Barrington Watson: A life in paint

Repeating Islands

As its contribution to the Edna Manley College of the Visual and Performing Arts’ inaugural Rex Nettleford Arts Conference — ‘The Arts: Catalyst for Caribbean Development’ — the National Gallery of Jamaica hosted, on Thursday, a public lecture by Jamaican Master Painter Professor the Hon Barrington Watson, CD, OJ. Tamara Scott-Williams, writing for Jamaica’s Observer.

In a nutshell, Barrington’s bio is this*: he was born in Lucea, Hanover in 1931. He was educated at the Royal College of Art, London (1958-1960) and continued his study of the works of European masters at the Rijksacademie, Amsterdam, the Academia de las Bellas Artes in Madrid and other major European art schools. He returned to Jamaica in 1962 to become the first director of studies at the Jamaica School of Arts and Crafts (now part of the Edna Manley College) and spearheaded a new curriculum which allowed graduating artists to filter into…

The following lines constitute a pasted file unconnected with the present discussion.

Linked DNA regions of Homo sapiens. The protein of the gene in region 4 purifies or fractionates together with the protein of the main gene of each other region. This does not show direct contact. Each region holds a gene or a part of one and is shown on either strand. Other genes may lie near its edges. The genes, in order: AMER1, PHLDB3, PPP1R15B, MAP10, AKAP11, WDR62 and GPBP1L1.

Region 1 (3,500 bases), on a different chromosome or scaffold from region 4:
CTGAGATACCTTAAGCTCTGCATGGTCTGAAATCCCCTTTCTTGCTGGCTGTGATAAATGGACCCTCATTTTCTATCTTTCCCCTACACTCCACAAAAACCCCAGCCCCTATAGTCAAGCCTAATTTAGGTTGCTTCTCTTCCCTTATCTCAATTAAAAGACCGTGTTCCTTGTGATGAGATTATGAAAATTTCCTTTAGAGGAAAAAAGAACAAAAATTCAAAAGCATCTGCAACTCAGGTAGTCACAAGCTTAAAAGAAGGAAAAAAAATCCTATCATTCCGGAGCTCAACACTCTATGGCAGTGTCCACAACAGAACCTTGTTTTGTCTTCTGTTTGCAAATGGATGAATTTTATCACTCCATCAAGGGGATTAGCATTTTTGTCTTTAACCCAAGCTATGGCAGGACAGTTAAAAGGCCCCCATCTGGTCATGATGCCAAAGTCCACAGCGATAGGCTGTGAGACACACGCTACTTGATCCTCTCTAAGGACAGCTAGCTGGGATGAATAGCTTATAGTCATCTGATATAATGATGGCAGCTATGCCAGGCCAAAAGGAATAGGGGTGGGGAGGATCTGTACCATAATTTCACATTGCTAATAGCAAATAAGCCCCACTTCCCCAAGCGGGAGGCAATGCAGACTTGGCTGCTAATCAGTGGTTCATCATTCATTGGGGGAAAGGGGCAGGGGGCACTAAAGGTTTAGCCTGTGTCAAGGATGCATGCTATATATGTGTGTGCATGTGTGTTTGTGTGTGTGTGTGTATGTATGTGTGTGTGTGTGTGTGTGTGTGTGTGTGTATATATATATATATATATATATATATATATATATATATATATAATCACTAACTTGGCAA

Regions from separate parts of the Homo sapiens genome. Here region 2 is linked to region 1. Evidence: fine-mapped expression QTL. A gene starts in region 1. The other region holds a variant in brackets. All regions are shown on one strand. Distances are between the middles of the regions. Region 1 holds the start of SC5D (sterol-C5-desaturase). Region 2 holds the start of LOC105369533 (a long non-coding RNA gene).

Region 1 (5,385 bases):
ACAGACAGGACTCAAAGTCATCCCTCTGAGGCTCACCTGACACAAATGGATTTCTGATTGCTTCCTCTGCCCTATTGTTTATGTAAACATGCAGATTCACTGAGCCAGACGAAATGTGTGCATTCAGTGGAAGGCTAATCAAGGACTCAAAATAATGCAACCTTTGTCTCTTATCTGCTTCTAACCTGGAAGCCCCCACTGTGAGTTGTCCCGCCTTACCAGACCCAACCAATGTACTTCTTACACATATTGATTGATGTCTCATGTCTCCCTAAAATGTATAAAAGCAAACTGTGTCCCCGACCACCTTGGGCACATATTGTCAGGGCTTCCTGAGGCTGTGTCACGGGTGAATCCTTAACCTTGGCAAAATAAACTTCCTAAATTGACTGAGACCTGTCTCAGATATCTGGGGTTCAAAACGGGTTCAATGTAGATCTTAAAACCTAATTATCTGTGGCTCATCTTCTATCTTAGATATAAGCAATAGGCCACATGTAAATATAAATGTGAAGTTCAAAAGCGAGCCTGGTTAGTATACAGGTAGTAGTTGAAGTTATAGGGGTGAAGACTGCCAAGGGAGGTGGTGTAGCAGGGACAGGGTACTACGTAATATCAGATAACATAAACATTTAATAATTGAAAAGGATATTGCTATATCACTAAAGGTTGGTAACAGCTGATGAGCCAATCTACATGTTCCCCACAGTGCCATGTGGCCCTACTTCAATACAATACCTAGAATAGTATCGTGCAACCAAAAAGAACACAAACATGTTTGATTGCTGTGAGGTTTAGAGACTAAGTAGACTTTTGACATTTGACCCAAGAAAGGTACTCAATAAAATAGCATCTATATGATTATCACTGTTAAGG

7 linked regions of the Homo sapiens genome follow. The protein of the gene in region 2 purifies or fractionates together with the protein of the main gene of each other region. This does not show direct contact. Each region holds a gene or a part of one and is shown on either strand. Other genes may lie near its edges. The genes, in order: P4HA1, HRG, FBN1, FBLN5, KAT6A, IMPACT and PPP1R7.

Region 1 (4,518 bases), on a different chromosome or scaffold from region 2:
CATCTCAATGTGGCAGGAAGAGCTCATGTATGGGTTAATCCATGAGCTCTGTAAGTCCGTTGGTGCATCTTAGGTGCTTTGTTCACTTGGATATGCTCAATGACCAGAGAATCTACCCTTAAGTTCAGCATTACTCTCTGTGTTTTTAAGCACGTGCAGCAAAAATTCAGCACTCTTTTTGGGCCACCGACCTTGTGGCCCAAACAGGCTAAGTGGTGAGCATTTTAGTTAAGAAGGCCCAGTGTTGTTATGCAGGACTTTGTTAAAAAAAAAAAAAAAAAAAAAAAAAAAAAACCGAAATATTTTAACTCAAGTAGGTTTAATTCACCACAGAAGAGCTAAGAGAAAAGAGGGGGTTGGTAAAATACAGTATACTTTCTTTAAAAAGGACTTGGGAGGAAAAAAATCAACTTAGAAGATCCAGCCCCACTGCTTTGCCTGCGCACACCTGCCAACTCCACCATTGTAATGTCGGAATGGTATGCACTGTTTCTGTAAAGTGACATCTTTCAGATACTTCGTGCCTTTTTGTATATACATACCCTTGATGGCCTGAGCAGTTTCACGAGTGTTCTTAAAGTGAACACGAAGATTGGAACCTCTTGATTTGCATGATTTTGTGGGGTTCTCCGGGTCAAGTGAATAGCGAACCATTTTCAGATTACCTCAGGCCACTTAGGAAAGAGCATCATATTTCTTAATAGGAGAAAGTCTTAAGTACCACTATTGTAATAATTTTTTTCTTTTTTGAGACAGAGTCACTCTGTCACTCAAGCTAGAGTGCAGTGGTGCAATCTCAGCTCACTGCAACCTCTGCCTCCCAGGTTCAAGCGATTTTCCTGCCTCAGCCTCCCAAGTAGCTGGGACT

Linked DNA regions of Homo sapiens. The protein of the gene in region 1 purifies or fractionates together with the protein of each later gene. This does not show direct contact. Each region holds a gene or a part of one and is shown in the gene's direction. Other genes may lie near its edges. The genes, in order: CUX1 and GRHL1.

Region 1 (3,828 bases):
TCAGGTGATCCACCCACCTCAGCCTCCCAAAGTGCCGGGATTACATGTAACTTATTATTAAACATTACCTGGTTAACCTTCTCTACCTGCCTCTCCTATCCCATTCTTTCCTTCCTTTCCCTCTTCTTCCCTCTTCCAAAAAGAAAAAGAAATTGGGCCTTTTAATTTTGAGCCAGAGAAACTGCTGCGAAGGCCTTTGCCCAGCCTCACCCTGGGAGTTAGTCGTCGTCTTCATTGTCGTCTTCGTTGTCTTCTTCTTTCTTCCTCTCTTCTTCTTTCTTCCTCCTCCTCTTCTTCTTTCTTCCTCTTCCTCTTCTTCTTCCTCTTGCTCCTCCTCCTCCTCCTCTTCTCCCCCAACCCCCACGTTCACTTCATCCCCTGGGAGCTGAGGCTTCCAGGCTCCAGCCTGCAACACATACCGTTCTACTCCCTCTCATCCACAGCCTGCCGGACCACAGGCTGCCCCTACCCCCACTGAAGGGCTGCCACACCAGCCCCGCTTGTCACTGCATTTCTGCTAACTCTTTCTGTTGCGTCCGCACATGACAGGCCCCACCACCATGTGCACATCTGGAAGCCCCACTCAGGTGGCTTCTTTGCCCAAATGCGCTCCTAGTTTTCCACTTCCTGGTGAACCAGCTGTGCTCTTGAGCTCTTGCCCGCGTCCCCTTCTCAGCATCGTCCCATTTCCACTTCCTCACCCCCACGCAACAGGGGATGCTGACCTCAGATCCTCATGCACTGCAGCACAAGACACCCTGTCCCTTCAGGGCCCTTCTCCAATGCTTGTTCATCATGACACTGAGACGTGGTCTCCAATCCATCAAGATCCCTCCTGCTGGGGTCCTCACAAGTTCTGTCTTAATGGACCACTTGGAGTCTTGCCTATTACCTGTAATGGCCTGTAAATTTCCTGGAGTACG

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Author: Camara Dia Holloway

I am an art historian specializing in early twentieth century American art with particular focus on the history of photography, race and representation, and transatlantic modernist networks. I earned my PhD at Yale University in the History of Art Department. Besides my leadership role as the Founding Co-Director of the Association for Critical Race Art History (ACRAH), I am recognized for my expertise on African American Art, particularly African American Photography, and as a seasoned consultant for exhibitions, museum collections, and symposia/lectures planning.

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